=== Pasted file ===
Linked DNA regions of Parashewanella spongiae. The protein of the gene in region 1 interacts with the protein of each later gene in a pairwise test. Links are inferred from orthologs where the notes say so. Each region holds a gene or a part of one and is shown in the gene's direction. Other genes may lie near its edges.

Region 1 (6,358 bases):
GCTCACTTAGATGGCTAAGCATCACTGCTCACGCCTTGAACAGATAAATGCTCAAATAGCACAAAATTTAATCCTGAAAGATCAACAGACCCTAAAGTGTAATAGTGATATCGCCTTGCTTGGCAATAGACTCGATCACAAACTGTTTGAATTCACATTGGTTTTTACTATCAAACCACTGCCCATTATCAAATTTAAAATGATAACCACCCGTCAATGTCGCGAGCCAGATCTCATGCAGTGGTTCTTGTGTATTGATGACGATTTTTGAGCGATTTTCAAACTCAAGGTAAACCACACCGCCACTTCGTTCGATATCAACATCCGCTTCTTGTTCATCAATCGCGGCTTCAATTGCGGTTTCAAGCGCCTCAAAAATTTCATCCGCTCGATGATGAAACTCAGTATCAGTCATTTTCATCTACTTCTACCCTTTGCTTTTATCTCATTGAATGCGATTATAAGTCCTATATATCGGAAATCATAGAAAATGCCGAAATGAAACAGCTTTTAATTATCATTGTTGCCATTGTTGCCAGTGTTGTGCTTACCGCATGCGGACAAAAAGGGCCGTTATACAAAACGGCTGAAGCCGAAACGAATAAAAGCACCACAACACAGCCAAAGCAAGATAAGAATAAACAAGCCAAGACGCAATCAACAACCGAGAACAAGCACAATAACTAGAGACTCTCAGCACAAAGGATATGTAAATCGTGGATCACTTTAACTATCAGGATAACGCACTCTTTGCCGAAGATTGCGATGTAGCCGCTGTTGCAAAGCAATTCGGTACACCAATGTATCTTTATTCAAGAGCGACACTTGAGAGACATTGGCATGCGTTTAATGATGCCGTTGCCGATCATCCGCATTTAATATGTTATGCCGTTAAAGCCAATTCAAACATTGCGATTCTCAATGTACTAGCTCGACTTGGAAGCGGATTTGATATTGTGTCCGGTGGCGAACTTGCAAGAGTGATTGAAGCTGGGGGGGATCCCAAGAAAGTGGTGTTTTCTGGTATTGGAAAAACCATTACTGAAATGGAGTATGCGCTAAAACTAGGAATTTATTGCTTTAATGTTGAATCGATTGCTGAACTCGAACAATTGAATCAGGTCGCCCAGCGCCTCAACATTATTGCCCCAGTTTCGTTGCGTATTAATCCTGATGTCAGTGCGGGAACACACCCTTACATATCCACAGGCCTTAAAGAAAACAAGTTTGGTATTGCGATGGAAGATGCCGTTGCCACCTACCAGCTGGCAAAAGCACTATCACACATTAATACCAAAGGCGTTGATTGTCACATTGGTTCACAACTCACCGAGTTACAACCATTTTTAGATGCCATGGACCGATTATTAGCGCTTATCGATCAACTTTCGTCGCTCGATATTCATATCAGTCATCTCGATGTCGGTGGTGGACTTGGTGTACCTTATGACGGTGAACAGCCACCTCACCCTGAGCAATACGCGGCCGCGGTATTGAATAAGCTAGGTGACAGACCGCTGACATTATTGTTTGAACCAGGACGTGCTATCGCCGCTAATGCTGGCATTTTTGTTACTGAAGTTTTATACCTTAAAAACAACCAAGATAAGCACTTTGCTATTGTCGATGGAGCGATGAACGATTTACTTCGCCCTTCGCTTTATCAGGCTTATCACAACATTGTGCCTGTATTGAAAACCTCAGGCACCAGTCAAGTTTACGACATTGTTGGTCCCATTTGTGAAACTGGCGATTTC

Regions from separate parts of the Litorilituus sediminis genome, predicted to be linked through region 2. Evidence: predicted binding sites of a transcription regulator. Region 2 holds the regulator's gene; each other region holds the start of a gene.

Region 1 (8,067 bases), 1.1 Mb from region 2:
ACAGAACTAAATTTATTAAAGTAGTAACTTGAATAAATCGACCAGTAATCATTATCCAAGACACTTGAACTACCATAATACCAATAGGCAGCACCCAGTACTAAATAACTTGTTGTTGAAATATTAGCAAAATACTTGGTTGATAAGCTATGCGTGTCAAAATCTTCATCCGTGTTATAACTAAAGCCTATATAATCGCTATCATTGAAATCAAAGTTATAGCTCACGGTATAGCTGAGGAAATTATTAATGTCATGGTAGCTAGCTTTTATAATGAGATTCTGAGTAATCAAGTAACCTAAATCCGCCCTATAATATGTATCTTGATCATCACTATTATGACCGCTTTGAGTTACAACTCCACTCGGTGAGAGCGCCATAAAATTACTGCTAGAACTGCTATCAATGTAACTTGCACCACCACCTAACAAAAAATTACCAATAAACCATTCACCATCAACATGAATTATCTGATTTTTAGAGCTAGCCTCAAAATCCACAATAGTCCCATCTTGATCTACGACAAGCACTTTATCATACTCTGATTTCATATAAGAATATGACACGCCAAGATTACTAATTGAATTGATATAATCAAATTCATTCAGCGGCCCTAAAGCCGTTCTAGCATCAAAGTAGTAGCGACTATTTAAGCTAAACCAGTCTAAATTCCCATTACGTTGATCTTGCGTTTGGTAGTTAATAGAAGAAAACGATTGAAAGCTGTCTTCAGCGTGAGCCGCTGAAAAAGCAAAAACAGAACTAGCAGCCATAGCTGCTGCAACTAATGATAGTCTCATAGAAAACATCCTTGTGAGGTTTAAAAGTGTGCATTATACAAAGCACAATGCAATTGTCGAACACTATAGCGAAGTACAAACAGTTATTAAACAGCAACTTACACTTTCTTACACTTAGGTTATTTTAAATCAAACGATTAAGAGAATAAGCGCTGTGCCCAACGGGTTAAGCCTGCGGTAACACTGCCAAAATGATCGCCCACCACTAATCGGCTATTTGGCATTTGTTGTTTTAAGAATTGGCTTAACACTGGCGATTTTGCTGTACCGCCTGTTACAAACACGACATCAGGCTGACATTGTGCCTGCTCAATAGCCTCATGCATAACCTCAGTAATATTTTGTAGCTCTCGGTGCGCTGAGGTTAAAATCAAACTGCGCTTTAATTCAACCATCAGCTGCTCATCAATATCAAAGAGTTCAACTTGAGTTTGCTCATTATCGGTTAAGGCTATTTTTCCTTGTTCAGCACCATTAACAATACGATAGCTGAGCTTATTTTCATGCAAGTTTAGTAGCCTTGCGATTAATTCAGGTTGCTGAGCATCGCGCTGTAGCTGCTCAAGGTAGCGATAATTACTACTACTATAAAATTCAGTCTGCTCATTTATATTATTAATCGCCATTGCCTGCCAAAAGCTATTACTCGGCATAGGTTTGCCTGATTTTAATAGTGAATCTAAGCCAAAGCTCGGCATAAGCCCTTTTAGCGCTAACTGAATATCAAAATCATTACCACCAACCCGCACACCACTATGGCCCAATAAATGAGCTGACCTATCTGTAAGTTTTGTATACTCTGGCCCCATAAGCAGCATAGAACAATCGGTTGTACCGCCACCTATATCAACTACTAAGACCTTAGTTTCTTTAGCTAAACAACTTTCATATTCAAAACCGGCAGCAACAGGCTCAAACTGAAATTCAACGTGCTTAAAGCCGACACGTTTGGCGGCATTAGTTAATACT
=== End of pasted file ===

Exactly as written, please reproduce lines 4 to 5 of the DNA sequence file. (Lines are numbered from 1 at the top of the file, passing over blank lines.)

Regions from separate parts of the Litorilituus sediminis genome, predicted to be linked through region 2. Evidence: predicted binding sites of a transcription regulator. Region 2 holds the regulator's gene; each other region holds the start of a gene.

Region 1 (8,067 bases), 1.1 Mb from region 2: